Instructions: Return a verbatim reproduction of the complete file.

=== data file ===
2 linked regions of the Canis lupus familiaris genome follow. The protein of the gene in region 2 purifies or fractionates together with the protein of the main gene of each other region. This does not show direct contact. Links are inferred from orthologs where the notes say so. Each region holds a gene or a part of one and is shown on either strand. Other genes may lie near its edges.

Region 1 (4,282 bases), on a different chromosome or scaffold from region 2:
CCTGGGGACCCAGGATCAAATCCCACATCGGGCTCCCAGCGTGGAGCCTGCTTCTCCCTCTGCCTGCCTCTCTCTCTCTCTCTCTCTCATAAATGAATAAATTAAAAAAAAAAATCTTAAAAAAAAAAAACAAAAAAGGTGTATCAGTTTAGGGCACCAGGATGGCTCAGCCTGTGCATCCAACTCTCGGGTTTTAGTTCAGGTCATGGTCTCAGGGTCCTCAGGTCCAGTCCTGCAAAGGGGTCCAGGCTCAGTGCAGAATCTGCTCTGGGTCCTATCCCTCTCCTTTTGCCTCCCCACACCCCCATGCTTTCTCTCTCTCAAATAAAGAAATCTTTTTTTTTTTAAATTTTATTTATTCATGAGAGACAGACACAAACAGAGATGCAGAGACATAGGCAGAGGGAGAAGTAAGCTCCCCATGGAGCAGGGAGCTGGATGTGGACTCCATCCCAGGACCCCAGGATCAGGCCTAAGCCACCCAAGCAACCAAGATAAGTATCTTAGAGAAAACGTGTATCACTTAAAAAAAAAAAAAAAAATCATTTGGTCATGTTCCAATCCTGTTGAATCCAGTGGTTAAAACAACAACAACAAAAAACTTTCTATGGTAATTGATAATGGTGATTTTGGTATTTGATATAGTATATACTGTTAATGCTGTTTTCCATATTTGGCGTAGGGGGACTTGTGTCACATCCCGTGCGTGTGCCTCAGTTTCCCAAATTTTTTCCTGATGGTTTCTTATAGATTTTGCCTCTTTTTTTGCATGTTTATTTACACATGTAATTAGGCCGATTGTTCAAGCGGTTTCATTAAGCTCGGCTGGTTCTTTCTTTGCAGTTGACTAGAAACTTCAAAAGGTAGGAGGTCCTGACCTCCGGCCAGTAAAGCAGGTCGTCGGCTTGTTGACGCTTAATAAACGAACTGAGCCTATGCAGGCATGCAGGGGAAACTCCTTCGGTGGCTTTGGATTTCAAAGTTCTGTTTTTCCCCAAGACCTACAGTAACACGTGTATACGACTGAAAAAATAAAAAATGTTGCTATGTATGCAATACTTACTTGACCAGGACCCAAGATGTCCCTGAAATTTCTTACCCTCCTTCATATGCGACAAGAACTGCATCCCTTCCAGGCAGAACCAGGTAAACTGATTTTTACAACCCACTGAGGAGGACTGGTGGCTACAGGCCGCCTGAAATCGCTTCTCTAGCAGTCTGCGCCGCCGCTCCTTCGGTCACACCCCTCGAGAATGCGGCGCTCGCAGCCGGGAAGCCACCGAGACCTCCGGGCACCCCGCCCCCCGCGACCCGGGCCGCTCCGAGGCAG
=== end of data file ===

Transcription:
2 linked regions of the Canis lupus familiaris genome follow. The protein of the gene in region 2 purifies or fractionates together with the protein of the main gene of each other region. This does not show direct contact. Links are inferred from orthologs where the notes say so. Each region holds a gene or a part of one and is shown on either strand. Other genes may lie near its edges.

Region 1 (4,282 bases), on a different chromosome or scaffold from region 2:
CCTGGGGACCCAGGATCAAATCCCACATCGGGCTCCCAGCGTGGAGCCTGCTTCTCCCTCTGCCTGCCTCTCTCTCTCTCTCTCTCTCATAAATGAATAAATTAAAAAAAAAAATCTTAAAAAAAAAAAACAAAAAAGGTGTATCAGTTTAGGGCACCAGGATGGCTCAGCCTGTGCATCCAACTCTCGGGTTTTAGTTCAGGTCATGGTCTCAGGGTCCTCAGGTCCAGTCCTGCAAAGGGGTCCAGGCTCAGTGCAGAATCTGCTCTGGGTCCTATCCCTCTCCTTTTGCCTCCCCACACCCCCATGCTTTCTCTCTCTCAAATAAAGAAATCTTTTTTTTTTTAAATTTTATTTATTCATGAGAGACAGACACAAACAGAGATGCAGAGACATAGGCAGAGGGAGAAGTAAGCTCCCCATGGAGCAGGGAGCTGGATGTGGACTCCATCCCAGGACCCCAGGATCAGGCCTAAGCCACCCAAGCAACCAAGATAAGTATCTTAGAGAAAACGTGTATCACTTAAAAAAAAAAAAAAAAATCATTTGGTCATGTTCCAATCCTGTTGAATCCAGTGGTTAAAACAACAACAACAAAAAACTTTCTATGGTAATTGATAATGGTGATTTTGGTATTTGATATAGTATATACTGTTAATGCTGTTTTCCATATTTGGCGTAGGGGGACTTGTGTCACATCCCGTGCGTGTGCCTCAGTTTCCCAAATTTTTTCCTGATGGTTTCTTATAGATTTTGCCTCTTTTTTTGCATGTTTATTTACACATGTAATTAGGCCGATTGTTCAAGCGGTTTCATTAAGCTCGGCTGGTTCTTTCTTTGCAGTTGACTAGAAACTTCAAAAGGTAGGAGGTCCTGACCTCCGGCCAGTAAAGCAGGTCGTCGGCTTGTTGACGCTTAATAAACGAACTGAGCCTATGCAGGCATGCAGGGGAAACTCCTTCGGTGGCTTTGGATTTCAAAGTTCTGTTTTTCCCCAAGACCTACAGTAACACGTGTATACGACTGAAAAAATAAAAAATGTTGCTATGTATGCAATACTTACTTGACCAGGACCCAAGATGTCCCTGAAATTTCTTACCCTCCTTCATATGCGACAAGAACTGCATCCCTTCCAGGCAGAACCAGGTAAACTGATTTTTACAACCCACTGAGGAGGACTGGTGGCTACAGGCCGCCTGAAATCGCTTCTCTAGCAGTCTGCGCCGCCGCTCCTTCGGTCACACCCCTCGAGAATGCGGCGCTCGCAGCCGGGAAGCCACCGAGACCTCCGGGCACCCCGCCCCCCGCGACCCGGGCCGCTCCGAGGCAG